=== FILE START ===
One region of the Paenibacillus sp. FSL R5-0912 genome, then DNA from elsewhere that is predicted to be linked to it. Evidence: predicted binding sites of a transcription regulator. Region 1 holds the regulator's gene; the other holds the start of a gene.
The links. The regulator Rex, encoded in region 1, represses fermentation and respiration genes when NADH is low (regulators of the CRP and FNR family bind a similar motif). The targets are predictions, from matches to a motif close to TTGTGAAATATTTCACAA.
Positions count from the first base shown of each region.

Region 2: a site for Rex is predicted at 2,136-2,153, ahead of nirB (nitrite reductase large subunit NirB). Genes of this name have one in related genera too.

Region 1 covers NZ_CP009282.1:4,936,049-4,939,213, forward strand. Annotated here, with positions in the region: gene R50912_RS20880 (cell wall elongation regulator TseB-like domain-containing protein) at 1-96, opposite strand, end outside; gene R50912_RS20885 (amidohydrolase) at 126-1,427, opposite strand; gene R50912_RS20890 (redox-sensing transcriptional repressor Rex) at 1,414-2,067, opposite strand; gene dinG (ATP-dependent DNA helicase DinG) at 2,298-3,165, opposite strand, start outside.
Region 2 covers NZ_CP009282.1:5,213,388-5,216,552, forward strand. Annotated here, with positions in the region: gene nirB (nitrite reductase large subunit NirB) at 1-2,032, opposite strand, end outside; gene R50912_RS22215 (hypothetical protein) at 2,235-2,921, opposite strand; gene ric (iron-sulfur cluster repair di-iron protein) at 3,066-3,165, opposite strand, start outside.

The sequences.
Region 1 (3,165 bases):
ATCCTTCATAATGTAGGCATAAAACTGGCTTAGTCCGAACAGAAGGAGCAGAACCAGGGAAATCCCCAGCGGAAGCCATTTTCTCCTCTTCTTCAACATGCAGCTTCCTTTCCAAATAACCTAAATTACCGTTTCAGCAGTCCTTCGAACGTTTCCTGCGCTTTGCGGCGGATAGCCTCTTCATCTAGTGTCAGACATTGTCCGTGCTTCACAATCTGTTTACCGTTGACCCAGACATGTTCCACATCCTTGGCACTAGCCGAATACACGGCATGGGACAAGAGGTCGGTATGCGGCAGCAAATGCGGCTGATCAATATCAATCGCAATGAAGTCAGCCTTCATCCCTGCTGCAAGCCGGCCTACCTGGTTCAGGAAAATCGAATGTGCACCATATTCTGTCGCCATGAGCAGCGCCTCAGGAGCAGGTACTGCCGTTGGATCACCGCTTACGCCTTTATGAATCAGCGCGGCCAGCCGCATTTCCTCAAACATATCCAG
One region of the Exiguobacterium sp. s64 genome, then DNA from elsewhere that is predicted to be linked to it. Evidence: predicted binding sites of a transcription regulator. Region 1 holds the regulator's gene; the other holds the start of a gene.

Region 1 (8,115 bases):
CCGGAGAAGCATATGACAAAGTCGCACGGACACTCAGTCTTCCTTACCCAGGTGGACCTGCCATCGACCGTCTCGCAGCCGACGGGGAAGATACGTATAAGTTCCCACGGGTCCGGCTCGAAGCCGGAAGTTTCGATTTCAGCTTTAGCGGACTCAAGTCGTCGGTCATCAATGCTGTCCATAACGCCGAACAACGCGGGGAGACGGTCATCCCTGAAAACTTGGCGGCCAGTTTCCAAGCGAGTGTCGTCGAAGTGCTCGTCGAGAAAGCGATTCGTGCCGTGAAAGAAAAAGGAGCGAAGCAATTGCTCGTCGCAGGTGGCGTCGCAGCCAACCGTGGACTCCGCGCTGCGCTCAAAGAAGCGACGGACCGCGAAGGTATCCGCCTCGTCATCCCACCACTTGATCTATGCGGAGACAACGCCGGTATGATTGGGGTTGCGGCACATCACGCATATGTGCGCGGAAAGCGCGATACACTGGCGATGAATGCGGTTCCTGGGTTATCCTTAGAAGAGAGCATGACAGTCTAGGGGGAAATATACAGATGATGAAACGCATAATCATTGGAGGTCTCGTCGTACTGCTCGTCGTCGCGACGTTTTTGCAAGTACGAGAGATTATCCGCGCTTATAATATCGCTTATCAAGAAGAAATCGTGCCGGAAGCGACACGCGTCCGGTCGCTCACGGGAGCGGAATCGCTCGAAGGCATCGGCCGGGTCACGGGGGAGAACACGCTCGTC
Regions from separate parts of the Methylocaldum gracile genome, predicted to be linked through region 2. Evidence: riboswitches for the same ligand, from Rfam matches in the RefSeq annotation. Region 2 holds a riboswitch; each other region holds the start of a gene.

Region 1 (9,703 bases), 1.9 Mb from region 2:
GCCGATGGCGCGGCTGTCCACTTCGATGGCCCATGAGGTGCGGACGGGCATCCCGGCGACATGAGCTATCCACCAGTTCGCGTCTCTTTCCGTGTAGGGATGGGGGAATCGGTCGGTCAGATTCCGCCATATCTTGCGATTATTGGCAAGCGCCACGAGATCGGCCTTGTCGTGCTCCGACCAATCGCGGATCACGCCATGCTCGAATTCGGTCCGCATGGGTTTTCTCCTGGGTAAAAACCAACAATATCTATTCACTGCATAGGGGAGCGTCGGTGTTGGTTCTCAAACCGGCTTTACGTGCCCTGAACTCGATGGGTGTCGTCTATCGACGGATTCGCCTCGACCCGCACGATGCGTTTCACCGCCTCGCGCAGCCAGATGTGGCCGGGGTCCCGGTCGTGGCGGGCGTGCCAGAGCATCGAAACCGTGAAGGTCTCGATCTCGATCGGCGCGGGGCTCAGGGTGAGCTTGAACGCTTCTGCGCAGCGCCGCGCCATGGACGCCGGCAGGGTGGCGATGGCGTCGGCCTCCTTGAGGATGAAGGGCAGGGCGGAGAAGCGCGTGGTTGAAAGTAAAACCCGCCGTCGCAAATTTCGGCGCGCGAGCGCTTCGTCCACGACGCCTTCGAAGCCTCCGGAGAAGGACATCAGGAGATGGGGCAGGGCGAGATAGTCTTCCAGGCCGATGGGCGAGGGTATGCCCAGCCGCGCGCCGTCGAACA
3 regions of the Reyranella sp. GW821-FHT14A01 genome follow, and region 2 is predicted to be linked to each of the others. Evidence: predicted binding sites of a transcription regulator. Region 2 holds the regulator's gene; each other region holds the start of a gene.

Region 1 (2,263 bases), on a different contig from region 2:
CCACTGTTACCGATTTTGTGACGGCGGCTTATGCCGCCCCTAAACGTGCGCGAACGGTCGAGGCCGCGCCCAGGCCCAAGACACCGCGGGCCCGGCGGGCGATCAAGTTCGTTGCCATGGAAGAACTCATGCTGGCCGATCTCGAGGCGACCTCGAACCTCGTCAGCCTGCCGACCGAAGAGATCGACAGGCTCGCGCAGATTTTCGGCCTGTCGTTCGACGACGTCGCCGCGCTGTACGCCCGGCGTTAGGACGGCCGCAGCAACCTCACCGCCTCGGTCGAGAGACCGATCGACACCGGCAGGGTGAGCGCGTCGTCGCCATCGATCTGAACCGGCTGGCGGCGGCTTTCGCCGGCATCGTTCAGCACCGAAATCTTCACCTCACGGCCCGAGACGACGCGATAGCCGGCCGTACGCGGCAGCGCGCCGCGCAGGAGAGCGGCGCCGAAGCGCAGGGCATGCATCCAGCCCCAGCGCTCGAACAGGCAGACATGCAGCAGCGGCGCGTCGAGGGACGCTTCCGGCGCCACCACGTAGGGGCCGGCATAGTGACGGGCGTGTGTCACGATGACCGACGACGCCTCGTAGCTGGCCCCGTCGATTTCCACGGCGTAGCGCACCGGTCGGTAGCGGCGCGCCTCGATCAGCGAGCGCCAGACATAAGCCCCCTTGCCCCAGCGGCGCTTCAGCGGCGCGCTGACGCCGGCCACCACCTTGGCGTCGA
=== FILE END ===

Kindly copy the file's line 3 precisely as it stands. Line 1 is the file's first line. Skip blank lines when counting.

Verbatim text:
Positions count from the first base shown of each region.